The defenders had spent the better part of two years building up a coastal network of fortified gun placements, mines and other obstacles reflecting their commander’s belief that the assault, when it came, must be repelled at the beach itself. Although the enemy expected the impending invasion to come via a more direct route, and thereby used less experienced troops to protect the ultimate location of the allied invasion, the recent movement of an additional armored division in the area enhanced their defenses. At 6:30 am on a cold, overcast June 6 the first invaders hit the beach.
Planning and training for the allied invasion had been on-going for over three years. At eight divisions, it would be the largest amphibious landing ever undertaken. Although the German high command expected the attack to come via a more direct route to Pas De Calais, Normandy, located further to the south, was selected as the ultimate invasion site. The landings would take place on five (5) Norman beaches, with British and Canadian forces assigned to Gold, Juno and Sword and their American allies having responsibility for the capture of Utah and Omaha.
Weather was a major concern as the day of the invasion grew nearer. Due to multiple considerations, if the invasion did not take place in early June it would be delayed for at least an additional 30 days. The poor weather forced the cancellation of the original target date of June 5, and only a small window in an on-coming front provided the allied powers with the ability to give the go ahead to for the invasion to proceed on the following day. In order to ensure the element of surprise, the pre-invasion naval bombardment lasted only 30 minutes, and due to a concern that their bombs may fall on their own troops, allied bomber pilots were instructed to hold their bombs for an additional few precious seconds leaving most of the ordinance to drop two to three miles inland while German fortifications and beach obstacles remained largely unscarred.
Unlike today’s volunteer military, the United States soldiers responsible for invading and toppling Hitler’s “Fortung Europa” represented a cross spectrum of the country at that time. The average GI had an eighth grade education and was 24 years old. They came from small towns and large urban areas, and as the Higgins boats approached the beaches, immigration attorney and engineers sat shoulder to shoulder with factory workers and mechanics and farm hands. Some had enlisted individually and others collectively. In one instance, an entire platoon was made up of the residents of a small Virginia town who had know each other since childhood—over 90% of them would be dead within five minutes of hitting the beach.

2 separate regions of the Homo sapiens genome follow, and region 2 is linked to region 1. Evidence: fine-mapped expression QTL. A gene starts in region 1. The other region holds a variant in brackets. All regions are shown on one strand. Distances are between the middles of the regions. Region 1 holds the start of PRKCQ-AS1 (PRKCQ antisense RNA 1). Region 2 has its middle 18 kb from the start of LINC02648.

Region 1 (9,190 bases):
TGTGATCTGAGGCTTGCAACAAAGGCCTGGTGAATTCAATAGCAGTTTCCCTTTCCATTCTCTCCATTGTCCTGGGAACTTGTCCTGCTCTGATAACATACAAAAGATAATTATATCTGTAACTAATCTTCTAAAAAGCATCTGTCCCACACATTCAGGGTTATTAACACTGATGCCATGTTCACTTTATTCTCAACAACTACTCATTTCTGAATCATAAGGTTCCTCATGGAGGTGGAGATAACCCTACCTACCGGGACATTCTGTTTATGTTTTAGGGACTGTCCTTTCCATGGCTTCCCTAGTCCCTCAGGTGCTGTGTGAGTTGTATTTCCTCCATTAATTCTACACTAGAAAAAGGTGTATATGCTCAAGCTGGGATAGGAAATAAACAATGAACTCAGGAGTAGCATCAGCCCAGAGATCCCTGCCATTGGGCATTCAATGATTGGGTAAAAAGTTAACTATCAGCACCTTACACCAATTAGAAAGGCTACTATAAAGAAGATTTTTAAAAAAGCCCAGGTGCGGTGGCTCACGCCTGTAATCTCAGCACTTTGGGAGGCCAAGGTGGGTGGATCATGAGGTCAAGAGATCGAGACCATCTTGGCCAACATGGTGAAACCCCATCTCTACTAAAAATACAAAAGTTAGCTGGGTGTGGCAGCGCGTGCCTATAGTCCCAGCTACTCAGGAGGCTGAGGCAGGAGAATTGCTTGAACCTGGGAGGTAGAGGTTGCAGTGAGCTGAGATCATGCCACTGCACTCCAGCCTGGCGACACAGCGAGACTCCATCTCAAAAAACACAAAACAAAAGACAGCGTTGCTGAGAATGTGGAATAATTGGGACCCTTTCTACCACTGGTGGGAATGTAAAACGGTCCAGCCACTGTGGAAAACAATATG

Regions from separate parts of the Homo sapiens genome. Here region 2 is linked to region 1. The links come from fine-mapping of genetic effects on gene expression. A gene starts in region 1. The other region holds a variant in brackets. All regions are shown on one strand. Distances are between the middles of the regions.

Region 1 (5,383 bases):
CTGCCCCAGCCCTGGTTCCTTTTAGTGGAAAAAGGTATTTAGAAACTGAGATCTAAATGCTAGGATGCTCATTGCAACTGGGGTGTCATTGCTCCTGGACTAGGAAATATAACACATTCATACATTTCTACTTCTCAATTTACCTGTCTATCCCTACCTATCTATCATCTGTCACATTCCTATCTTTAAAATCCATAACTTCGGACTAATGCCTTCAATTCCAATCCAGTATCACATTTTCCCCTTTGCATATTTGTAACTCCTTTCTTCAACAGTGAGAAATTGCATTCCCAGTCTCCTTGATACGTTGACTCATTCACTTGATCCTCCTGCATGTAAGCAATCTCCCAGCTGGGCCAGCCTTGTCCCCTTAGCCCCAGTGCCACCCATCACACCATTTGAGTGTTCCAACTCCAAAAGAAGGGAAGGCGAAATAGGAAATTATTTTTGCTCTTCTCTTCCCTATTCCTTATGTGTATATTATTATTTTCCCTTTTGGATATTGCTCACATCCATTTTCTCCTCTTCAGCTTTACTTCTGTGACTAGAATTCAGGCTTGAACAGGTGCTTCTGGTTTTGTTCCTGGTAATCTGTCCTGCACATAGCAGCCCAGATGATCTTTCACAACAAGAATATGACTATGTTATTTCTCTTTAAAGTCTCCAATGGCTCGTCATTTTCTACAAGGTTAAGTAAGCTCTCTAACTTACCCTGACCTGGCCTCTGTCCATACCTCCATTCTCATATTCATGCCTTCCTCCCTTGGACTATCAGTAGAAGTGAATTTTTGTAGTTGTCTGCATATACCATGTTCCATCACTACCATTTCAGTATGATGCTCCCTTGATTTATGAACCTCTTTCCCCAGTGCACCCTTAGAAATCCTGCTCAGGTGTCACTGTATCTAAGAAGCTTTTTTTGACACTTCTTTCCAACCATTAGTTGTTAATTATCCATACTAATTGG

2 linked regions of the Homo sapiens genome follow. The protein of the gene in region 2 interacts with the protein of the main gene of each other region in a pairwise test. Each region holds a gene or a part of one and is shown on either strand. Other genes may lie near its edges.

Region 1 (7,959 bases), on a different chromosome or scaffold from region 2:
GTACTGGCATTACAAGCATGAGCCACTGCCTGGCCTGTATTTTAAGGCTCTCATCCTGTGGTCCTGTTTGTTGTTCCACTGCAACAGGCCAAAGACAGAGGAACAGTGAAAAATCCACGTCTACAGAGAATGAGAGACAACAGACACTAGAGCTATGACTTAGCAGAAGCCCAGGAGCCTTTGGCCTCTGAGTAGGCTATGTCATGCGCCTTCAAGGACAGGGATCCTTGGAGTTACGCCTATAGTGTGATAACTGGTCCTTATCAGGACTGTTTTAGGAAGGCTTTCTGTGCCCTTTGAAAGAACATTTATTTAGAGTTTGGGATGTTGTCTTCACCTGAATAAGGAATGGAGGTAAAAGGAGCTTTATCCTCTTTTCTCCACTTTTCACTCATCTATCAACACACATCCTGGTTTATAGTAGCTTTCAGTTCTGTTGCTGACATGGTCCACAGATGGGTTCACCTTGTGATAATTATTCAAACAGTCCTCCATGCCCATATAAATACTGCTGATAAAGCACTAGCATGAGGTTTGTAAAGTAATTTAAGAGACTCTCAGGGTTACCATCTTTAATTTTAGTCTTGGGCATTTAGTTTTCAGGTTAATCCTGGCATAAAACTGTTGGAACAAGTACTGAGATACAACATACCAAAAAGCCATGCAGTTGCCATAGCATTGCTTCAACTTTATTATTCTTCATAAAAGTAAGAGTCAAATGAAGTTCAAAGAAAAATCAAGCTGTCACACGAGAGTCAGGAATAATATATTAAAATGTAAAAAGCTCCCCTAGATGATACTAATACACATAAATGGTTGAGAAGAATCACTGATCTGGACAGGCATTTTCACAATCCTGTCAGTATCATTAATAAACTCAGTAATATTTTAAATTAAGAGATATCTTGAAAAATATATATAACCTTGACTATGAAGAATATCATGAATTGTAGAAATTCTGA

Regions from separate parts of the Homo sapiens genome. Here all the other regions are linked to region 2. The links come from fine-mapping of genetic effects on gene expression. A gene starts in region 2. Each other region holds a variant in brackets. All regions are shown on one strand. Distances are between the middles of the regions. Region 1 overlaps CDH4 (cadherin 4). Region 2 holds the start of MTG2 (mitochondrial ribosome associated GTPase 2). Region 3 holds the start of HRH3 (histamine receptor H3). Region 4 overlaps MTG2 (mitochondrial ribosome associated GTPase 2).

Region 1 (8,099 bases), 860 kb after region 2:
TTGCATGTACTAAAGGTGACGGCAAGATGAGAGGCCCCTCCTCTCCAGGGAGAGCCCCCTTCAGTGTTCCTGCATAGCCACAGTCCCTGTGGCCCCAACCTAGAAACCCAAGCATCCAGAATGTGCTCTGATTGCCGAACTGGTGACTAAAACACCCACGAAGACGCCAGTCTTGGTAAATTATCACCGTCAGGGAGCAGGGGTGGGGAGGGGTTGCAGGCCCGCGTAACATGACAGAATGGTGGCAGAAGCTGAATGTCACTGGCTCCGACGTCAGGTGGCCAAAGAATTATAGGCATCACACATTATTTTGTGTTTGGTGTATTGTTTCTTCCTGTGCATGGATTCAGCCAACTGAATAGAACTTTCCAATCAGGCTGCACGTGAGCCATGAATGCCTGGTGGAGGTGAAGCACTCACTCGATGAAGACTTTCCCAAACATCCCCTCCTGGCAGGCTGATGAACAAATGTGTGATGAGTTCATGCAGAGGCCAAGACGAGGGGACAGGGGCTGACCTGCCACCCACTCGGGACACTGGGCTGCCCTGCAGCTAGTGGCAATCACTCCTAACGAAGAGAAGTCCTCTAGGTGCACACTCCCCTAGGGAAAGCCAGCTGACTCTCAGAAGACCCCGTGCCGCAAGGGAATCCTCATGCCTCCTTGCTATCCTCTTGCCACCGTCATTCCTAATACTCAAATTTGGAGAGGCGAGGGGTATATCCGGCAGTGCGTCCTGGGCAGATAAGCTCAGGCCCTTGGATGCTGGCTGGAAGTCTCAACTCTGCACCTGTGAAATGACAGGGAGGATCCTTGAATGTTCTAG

The fighting on the American beaches was fierce, particularly on Omaha. Due to its slightly convex shape, German troops were able to greet their adversaries with an enfilade of fire. For the initial few hours, the fate of the entire attack hung in the balance as the incoming troops huddled for safety near the water’s edge. Units were hopelessly intermixed, and many had landed far from their planned destinations. Gradually this mixed collection of husbands, brothers and sons came together and found it within themselves to advance toward the enemy despite its unrelenting fire. Some military experts say that once the shooting starts every war becomes a sergeant’s war. The underlying meaning being that the success or failure in every battle is ultimately based on the ingenuity and courage of small groups of men with a collective sense of purpose. Perhaps nowhere was this theory more visibly proven than on that long ago Tuesday morning in France.
Today marks the 70th anniversary of D-Day. The day when a relative handful of men began the process of liberating the people of Europe from the crushing fist of tyranny. Although the heroic efforts of the men who fought, and died, that day will be commemorated by some, for many of us the recognition and remembrance of their deeds and sacrifices will pass by unacknowledged. As I reflect on the events that took place on those beaches almost three quarters of a century ago, I find myself wondering if I would have performed as bravely as those men did that day. I hope that the answer would be yes, I thank God that we know how the brave soldiers on D-Day answered that same question.